There are a few ideas on how to write your abstract but the best advice is that you look at some journals relevant to your research and try to format your abstract in a similar way.
This section and is merely a breakdown of sections and subsections by page number.
This is preferable than trying to pad out the report in order to fulfill some ‘word count' facility on the computer, risking being penalized for irrelevance.
For longer reports, it is useful to break each section down into subsections, to make your report more reader friendly and easier to navigate.
Therefore, it must summarize your research, results and conclusions in less than 200 words.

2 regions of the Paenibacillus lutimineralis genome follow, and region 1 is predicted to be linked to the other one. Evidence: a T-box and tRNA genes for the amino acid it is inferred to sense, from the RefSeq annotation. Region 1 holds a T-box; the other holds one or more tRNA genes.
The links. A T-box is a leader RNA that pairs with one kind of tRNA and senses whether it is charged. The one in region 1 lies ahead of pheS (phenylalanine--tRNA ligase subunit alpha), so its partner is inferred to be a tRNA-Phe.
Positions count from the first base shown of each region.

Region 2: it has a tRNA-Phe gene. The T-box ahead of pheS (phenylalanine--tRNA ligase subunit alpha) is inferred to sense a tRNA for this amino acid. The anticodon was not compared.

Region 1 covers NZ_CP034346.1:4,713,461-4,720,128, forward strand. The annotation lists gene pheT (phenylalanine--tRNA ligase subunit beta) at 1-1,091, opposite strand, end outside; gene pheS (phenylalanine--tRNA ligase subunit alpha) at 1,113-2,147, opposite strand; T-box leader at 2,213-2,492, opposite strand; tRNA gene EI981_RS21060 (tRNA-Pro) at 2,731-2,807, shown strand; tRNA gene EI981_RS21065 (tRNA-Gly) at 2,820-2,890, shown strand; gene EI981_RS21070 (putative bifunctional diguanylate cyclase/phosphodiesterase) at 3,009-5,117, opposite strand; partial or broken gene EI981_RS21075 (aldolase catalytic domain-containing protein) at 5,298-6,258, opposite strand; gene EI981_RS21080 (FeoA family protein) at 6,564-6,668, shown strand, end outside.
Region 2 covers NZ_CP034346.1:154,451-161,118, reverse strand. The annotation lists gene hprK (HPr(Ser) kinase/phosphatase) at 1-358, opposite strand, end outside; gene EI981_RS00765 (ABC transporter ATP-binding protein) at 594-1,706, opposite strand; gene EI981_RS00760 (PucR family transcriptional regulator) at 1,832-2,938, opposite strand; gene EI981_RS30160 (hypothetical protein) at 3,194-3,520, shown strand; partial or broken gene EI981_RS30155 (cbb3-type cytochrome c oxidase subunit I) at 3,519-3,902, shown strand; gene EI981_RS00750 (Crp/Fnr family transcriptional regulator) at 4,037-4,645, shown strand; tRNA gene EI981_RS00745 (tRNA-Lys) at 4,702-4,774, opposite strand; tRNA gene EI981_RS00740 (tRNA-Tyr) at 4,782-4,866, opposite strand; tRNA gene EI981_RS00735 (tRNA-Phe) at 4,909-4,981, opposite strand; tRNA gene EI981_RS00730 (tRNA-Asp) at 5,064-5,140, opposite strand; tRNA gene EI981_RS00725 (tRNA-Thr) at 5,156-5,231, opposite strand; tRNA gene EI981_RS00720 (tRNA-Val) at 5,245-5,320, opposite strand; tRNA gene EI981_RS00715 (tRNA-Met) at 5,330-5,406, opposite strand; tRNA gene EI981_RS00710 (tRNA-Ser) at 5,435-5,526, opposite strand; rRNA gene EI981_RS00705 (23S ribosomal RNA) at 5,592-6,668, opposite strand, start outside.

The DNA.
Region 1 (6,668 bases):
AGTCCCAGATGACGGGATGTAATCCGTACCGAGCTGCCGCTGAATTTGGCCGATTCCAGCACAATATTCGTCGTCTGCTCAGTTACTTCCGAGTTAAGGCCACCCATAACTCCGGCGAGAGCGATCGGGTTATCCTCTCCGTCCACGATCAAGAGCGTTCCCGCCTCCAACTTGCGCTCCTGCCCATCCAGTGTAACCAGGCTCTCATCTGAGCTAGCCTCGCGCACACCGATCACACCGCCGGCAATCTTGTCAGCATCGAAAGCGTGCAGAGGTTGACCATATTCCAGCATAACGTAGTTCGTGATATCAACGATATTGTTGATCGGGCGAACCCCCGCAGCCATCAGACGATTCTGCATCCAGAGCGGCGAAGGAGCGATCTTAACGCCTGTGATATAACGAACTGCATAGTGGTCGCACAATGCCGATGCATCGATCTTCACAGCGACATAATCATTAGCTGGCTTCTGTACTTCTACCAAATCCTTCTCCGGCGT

Sometimes it is good to think of it as a sample of your research rather than a review; it should inform the researcher that your article contains the information they need.
It does not have to be the first section written because, in many cases, the final title will not occur to you until you have finished writing the report.
Nowadays, most research establishments have a database to search titles by keyword so try to make sure that your title contains these.
For field studies you should give an exact map reference and time as well as including a map in the appendix.
If you used complex machinery or computer programs in the course of your experiment, to avoid breaking the flow of your report, you should give only the main information and refer to the exact technical specifications in the appendix.